SpaceChampion

SpaceX's Big Falcon Topic 2

32 posts in this topic

1 hour ago, Ser Scot A Ellison said:

Musk’s Tesla Roadster will be placed in a transfer orbit to Mars.

Not quite, actually. It seems it is going to a "Mars-like orbit", instead of actually going to Mars. Meaning it will probably go into an orbit that approximates Mars's orbit around the sun, or thereabouts, without actually going to Mars itself.

It is all academic, though, as the purpose of the mission is to test the functionality of the Falcon Heavy. Musk is content if his Tesla Roadster floats through space for a billion years.

As an aside, it is quite remarkable to think that this Tesla Roadster will quite possibly be the last remaining car ever produced by humans. Meaning that it will likely outlast every other vehicle ever produced in the history or mankind. If the Earth is utterly destroyed, this Tesla will still be floating serenely through space, for a visiting alien race to discover long after we are gone.

That is, unless someone else launches another car into space at some point in the future. In which case it will join the Tesla as a billion year reminder of our existence.

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Anyone else disappointed they aren't sending up a teapot? 

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9 hours ago, Free Northman Reborn said:

Not quite, actually. It seems it is going to a "Mars-like orbit", instead of actually going to Mars. Meaning it will probably go into an orbit that approximates Mars's orbit around the sun, or thereabouts, without actually going to Mars itself.

It is all academic, though, as the purpose of the mission is to test the functionality of the Falcon Heavy. Musk is content if his Tesla Roadster floats through space for a billion years.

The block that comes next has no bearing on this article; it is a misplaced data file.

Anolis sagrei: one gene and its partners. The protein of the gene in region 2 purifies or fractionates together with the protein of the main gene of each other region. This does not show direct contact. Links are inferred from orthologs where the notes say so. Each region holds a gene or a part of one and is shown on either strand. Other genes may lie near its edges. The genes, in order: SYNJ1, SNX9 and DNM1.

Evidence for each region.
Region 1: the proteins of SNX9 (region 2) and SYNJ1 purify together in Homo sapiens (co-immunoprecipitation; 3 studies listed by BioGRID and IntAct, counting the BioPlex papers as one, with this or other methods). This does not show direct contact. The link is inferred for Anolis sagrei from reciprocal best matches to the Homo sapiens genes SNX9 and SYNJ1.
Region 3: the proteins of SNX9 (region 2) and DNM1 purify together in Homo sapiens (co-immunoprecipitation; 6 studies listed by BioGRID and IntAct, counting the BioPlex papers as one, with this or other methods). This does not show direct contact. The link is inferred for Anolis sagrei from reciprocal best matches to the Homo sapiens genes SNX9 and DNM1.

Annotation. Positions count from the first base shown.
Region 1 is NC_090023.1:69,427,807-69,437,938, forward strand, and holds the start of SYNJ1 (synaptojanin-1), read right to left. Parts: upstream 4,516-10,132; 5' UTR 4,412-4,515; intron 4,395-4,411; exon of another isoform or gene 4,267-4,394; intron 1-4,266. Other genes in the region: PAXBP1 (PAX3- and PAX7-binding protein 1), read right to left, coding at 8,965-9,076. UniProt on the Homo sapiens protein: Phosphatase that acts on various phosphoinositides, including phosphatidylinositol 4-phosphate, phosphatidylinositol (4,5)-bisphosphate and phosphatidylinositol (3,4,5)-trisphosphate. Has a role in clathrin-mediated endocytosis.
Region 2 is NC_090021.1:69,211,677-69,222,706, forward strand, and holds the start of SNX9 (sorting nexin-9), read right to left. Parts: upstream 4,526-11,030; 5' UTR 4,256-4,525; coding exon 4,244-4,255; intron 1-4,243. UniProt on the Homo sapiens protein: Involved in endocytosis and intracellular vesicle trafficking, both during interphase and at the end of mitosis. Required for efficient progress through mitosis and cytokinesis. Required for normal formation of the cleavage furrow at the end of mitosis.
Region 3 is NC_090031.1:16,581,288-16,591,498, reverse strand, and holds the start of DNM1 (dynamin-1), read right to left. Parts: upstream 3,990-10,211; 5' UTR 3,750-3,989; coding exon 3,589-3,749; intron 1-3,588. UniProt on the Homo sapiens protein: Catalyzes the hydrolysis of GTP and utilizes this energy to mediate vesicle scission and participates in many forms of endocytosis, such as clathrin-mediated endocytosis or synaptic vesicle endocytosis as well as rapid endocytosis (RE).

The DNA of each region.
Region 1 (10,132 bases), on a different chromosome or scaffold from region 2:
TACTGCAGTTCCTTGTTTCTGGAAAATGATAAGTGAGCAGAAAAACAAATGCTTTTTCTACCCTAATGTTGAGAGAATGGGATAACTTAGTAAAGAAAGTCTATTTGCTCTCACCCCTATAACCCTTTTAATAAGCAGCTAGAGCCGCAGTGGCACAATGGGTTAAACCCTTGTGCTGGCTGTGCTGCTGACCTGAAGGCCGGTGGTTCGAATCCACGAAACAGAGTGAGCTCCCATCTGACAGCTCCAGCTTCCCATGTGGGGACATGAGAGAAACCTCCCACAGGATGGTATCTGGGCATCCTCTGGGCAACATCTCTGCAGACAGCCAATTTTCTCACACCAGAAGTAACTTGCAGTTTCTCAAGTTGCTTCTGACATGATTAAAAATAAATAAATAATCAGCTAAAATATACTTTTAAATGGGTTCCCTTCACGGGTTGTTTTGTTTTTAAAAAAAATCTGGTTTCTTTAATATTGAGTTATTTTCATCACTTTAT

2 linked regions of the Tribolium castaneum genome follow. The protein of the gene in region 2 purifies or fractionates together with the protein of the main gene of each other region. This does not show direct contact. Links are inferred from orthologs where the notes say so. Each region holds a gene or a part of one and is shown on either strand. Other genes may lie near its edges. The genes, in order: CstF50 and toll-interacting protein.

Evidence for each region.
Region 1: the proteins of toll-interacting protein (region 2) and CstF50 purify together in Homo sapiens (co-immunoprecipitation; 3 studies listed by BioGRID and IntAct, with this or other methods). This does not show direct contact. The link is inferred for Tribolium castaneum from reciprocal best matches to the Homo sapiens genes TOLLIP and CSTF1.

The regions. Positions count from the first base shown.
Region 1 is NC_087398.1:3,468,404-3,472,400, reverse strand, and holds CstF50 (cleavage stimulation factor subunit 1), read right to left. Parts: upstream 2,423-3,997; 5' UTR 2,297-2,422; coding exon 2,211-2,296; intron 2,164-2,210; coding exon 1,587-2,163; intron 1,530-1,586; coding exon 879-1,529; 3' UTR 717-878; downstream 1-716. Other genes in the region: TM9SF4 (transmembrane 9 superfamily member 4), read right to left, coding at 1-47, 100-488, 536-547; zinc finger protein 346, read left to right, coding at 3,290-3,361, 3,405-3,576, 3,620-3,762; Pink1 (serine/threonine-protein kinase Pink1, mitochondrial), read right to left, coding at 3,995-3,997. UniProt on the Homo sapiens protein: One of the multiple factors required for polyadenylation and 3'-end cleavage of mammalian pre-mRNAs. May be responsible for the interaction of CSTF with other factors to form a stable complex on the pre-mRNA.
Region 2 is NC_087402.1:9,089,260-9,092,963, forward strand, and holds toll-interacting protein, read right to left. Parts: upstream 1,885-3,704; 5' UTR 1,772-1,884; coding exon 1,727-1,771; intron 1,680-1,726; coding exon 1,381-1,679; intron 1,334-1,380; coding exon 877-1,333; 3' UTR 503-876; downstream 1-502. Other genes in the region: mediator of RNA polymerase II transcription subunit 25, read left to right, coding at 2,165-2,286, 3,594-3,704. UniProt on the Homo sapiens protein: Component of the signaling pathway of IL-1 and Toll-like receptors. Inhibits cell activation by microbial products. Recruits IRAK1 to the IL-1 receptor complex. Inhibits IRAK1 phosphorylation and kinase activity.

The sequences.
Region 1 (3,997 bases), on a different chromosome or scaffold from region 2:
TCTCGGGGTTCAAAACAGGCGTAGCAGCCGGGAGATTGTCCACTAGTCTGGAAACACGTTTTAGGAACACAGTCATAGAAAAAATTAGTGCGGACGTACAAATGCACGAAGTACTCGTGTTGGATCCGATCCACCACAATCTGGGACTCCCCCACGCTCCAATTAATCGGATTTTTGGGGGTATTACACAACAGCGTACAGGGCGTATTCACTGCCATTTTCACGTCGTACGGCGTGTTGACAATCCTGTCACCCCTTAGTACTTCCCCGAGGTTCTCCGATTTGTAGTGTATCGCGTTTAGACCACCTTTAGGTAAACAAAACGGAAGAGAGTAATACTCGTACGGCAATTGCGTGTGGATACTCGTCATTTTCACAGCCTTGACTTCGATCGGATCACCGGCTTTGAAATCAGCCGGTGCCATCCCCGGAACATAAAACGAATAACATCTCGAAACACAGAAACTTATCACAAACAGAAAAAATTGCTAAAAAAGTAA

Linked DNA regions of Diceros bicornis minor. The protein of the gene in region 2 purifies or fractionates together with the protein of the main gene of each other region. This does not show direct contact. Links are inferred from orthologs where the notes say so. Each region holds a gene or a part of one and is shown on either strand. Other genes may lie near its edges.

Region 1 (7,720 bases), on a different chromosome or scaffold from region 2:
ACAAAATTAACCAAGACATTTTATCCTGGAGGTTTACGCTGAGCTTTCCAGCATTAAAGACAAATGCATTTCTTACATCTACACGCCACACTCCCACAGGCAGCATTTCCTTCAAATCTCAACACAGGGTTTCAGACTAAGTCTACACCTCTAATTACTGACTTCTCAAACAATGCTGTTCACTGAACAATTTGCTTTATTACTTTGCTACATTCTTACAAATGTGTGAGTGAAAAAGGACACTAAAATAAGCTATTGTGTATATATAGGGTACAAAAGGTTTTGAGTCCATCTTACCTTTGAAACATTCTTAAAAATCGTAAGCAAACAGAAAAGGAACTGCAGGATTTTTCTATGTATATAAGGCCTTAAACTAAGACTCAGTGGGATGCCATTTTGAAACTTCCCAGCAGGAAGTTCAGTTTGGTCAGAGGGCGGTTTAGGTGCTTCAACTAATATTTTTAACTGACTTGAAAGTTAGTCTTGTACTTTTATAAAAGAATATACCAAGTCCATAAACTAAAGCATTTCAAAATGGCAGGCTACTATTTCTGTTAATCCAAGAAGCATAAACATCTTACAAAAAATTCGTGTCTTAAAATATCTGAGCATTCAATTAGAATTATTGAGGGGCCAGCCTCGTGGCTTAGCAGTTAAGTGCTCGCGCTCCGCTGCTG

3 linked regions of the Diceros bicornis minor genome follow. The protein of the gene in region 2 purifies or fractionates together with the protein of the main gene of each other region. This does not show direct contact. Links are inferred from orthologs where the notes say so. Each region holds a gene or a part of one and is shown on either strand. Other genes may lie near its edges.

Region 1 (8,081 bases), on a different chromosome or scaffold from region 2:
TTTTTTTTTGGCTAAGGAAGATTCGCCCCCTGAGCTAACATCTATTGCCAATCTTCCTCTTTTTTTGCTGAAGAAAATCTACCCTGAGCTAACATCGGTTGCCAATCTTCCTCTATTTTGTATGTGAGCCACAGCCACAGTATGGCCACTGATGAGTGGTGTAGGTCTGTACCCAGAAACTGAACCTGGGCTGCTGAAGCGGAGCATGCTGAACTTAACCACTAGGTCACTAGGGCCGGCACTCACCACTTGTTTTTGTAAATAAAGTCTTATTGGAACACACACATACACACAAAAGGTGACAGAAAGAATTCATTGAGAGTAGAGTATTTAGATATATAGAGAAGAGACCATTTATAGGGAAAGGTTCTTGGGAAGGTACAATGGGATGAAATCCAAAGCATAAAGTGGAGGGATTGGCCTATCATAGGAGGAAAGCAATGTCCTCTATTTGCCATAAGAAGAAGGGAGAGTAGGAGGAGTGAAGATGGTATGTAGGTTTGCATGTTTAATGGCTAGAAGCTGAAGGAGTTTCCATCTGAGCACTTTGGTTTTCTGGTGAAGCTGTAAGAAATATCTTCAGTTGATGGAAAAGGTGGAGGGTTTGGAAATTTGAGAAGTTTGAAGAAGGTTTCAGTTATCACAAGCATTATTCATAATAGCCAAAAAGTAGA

As an aside, it is quite remarkable to think that this Tesla Roadster will quite possibly be the last remaining car ever produced by humans. Meaning that it will likely outlast every other vehicle ever produced in the history or mankind. If the Earth is utterly destroyed, this Tesla will still be floating serenely through space, for a visiting alien race to discover long after we are gone.

That is, unless someone else launches another car into space at some point in the future. In which case it will join the Tesla as a billion year reminder of our existence.

Very cool indeed. I’m assuming it’s still going to take about 3 months to reach the distance where they will then go into the pseudo-Mars orbit? In that sense it will kinda still be like going to Mars. 

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Posted (edited)

13 hours ago, Ghjhero said:

Very cool indeed. I’m assuming it’s still going to take about 3 months to reach the distance where they will then go into the pseudo-Mars orbit? In that sense it will kinda still be like going to Mars. 

It's technically in that elliptical orbit as soon as it's second stage engines shut down leaving Earth, just on the perihelion side of it.  It's possible the second stage will remain attached to the Tesla and could restart at some point to make adjustments to the flight but I don't see why they'd want to other than to test their equipment.  We don't know anything about the specific orbit it'll be going into, other than it's a sun-orbit not a Mars-orbit, and don't know how fast it is getting to its aphelion.  Could be a fast 3-month trajectory, could be a slow 9-month one, but since the Falcon Heavy has so much thrust, and the Roadster does not mass all that much compared to FH's capacity of 64 metric tonnes to low Earth orbit, it should have a lot of thrust available to go fast there and make headlines regarding how fast to Mars a journey can be.  I think it would be wise to go as fast as possible, to demonstrate a short trip time for future customers, and potential colonists.

Edited by SpaceChampion

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7 hours ago, SpaceChampion said: